The sculpture of the crucified Christ was titled “The Man on the Cross” by the renowned Michigan sculptor Marshall Fredericks. It is made of bronze 3/8″ to 1/2″ thick. It weighs seven tons, is twenty-eight feet tall from head to toe, and the outstretched arms span twenty-one feet. The figure of Christ is attached by thirteen bolts 30″ long and 2″ thick that were made when the figure was cast in Norway.
Fredericks wanted to portray Christ in a peaceful way. It was his dream to “give the face an expression of great peace and strength and offer encouragement to everyone who viewed the Cross”. Christ is symbolized just at the moment when He commends Himself to His Father. The sculptor received special permission from the Vatican to omit the crown of thorns and the wound on Jesus’ side.
See more views of the sculpture in James’ Cross in the Woods slideshow.
April 18, 2011
The Detroit Institute of Arts has a collection of over 60,000 works of art across a wide range of media. One of the most visible is their cast of sculptor August Rodin’s iconic sculpture, The Thinker. More than twenty monumental size bronze casts of the sculpture are in museums around the world. Rodin made the first small plaster version around 1880, but the first large-scale bronze cast was not completed until 1902.
The DIA’s version sits outside the museum’s main entrance. It was cast in 1904 and donated to the museum by Horace H. Rackham in 1922. The bronze sculpture weighs about 2000 pounds and sits on a 12,000 pound granite base. You can see more views of The Thinker at the DIA.
April 2, 2011
February 8, 2011
Yesterday was a busy day for Michigan in Pictures as a lot of folks came by to learn more about the works of art featured in the Chrysler/Eminem “Imported from Detroit” Super Bowl ad. The Joe Louis Memorial, a shiny clean Spirit of Detroit, the murals of Diego Riviera (which Slate found ironic) and the stunning Fox Theatre have all been touched on here, but there was another sculpture,
At first I thought it was a second work by Marshall Fredericks, sculptor of the Spirit of Detroit and many more iconic works scattered about Michigan. I couldn’t find it under his name, so I widened the net and found Victory, the very first photo that the informative pinehurst19475 ever uploaded to Flickr. The photo was taken in June 2000, and he or she wrote (with my links):
This sculpture is a the base of the tower of the Wayne County Building (formerly the Wayne County Courthouse}, built from 1897-1903 and restored in the late 1980s. This quadriga, entitled “Progress,” is one of two at the building (the other is “Victory”). The sculptor was John Massey Rhind. The Wayne County Building is considered a fine example of Beaux Arts Classicism. To see the quadriga (four-horse chariot) and figures of this sculpture in all their glory, go to the large size version of this photo.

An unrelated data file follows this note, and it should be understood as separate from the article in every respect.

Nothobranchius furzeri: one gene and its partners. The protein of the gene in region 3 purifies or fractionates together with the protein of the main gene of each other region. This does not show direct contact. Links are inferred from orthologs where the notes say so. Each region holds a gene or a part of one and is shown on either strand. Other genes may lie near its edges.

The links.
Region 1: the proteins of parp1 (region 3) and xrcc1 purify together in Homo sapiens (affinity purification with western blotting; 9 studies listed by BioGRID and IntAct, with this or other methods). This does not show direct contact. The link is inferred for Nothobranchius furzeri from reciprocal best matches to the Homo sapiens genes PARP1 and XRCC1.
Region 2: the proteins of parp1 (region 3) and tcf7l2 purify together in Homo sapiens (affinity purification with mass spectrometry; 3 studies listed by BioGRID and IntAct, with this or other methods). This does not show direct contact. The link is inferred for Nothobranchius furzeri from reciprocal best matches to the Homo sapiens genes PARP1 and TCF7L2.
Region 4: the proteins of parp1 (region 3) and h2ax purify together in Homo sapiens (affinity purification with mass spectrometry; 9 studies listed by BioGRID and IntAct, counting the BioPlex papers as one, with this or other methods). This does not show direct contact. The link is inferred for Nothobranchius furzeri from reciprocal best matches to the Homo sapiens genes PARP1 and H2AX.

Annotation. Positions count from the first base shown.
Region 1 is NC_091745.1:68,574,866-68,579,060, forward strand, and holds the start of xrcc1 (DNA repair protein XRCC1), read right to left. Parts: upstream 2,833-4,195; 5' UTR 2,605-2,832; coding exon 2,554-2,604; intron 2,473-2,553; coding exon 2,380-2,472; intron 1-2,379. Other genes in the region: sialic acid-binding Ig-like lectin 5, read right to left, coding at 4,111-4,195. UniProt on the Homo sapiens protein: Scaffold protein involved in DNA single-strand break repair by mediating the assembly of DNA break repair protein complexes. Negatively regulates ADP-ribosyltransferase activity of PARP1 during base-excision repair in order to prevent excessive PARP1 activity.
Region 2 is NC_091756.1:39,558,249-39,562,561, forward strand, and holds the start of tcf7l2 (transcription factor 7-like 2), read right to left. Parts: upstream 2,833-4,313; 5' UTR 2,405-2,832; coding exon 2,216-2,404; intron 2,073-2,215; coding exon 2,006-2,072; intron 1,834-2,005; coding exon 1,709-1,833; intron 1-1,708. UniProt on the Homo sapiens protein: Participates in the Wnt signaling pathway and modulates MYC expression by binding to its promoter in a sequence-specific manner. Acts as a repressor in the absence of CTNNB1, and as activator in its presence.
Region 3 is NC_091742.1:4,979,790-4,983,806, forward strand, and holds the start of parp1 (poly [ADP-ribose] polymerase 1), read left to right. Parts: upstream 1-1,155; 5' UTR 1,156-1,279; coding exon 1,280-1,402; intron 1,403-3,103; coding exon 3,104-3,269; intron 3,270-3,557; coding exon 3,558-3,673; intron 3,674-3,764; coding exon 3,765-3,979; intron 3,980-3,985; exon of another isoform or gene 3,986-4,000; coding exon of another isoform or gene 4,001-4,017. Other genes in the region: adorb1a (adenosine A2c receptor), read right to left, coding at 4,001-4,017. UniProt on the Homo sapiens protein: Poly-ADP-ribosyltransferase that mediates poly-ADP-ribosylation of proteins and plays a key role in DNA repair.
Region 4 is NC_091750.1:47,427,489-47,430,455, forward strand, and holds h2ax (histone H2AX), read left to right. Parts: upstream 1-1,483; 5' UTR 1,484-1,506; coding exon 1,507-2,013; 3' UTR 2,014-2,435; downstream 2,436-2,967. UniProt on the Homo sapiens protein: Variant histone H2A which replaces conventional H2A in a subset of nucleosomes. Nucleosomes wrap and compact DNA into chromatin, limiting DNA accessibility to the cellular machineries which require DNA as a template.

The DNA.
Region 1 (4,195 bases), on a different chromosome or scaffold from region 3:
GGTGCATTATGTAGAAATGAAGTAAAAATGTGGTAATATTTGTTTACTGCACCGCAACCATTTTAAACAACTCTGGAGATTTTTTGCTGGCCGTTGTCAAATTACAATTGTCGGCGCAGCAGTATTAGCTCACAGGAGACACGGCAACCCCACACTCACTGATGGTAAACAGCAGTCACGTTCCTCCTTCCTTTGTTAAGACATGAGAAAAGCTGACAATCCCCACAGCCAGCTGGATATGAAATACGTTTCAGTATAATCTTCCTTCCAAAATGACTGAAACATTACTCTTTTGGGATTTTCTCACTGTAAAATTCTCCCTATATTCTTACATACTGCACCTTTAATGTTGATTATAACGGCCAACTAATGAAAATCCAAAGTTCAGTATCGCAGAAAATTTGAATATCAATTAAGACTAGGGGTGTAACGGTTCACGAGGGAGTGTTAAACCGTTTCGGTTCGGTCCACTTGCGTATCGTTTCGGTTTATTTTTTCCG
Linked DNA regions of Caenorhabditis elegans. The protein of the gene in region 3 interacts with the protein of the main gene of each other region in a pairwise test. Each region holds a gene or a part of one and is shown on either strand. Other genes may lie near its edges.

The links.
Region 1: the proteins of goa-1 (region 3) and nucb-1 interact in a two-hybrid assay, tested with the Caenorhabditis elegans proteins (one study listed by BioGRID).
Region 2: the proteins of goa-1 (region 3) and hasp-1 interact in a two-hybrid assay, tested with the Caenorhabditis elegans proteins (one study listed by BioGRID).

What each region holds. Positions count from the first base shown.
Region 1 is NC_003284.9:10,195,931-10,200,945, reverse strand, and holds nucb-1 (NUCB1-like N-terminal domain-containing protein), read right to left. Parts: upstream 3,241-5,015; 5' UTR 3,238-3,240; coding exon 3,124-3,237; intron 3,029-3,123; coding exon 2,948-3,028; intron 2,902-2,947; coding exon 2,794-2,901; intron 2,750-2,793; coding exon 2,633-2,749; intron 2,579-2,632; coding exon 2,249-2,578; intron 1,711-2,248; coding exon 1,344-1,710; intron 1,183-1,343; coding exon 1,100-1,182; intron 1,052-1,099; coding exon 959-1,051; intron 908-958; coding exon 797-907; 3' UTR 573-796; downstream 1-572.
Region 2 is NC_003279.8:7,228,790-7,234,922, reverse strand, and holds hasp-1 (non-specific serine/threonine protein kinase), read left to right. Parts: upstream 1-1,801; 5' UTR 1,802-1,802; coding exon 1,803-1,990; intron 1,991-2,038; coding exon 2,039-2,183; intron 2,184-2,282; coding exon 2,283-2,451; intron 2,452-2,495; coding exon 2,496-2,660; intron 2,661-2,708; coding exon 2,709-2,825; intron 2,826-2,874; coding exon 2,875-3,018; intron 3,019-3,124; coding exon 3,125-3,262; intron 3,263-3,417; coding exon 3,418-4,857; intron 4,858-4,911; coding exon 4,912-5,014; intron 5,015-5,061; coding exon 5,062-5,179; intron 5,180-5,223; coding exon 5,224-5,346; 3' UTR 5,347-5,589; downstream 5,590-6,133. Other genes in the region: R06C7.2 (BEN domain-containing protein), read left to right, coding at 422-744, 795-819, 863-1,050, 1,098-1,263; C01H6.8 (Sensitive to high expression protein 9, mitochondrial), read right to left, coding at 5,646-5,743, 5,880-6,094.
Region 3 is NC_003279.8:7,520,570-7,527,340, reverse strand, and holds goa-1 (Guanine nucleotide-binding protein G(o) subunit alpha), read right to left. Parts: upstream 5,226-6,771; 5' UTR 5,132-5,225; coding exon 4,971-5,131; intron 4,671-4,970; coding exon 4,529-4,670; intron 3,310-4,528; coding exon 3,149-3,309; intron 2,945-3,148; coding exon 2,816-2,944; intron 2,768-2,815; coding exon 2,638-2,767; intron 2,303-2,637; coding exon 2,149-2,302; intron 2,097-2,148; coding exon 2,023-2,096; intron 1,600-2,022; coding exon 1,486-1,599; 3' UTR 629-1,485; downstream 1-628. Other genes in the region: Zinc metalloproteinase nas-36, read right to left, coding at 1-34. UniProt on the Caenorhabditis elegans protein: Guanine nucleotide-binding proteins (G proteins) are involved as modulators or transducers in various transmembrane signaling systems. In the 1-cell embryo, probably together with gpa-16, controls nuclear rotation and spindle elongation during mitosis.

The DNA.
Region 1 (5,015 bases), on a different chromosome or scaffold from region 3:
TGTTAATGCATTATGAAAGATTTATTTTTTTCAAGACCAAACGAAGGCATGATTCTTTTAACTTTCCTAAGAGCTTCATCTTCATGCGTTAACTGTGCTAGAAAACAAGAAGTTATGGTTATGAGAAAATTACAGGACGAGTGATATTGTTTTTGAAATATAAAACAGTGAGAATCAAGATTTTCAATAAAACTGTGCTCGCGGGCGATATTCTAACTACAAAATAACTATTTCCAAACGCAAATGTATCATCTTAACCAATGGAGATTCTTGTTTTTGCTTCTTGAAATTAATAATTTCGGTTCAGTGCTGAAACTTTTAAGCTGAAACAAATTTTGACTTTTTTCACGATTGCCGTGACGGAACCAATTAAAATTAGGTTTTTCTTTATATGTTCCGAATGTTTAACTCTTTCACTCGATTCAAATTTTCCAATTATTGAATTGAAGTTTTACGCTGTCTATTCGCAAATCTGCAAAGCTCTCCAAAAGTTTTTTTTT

Learn a whole lot about Detroit in Anthony Lockhart’s slideshow.
February 7, 2011
There were a lot of great snapshots from the Motor City in Chrysler’s 2 minute Super Bowl homage to Detroit (and itself) with Eminem, but to me, the most powerful image in this daring ad was the Joe Louis Memorial.
Click above to watch it the ad on Absolute Michigan.
November 27, 2009
I was in the Chicago Museum of Contemporary Art on Wednesday and saw some whimsical sculptures and mobiles by Alexander Calder. It didn’t seem like the delicate structures could have come from the same hand. Turns out they did. The Alexander Calder entry on Wikipedia explains:
Alexander Calder (22 July 1898 – 11 November 1976), also known as Sandy Calder, was an American sculptor and artist most famous for inventing the mobile. In addition to mobile and stabile sculpture, Alexander Calder also created paintings, lithographs, toys, tapestry and jewelry.
…In June 1969, Calder attended the dedication of his monumental stabile “La Grande Vitesse” located in the city of Grand Rapids, Michigan. This sculpture is notable for being the first public work of art in the United States to be funded with federal monies; acquired with funds granted from the then new National Endowment for the Arts under its “Art for Public Places” program.
You can get up close with La Grande Vitesse at West Michigan Sculptures (includes a cool 360 degree walk around) and also check out the Calder slideshow from Absolute Michigan pool on Flickr. You can also read this article about the dedication from the National Endowment of the Arts.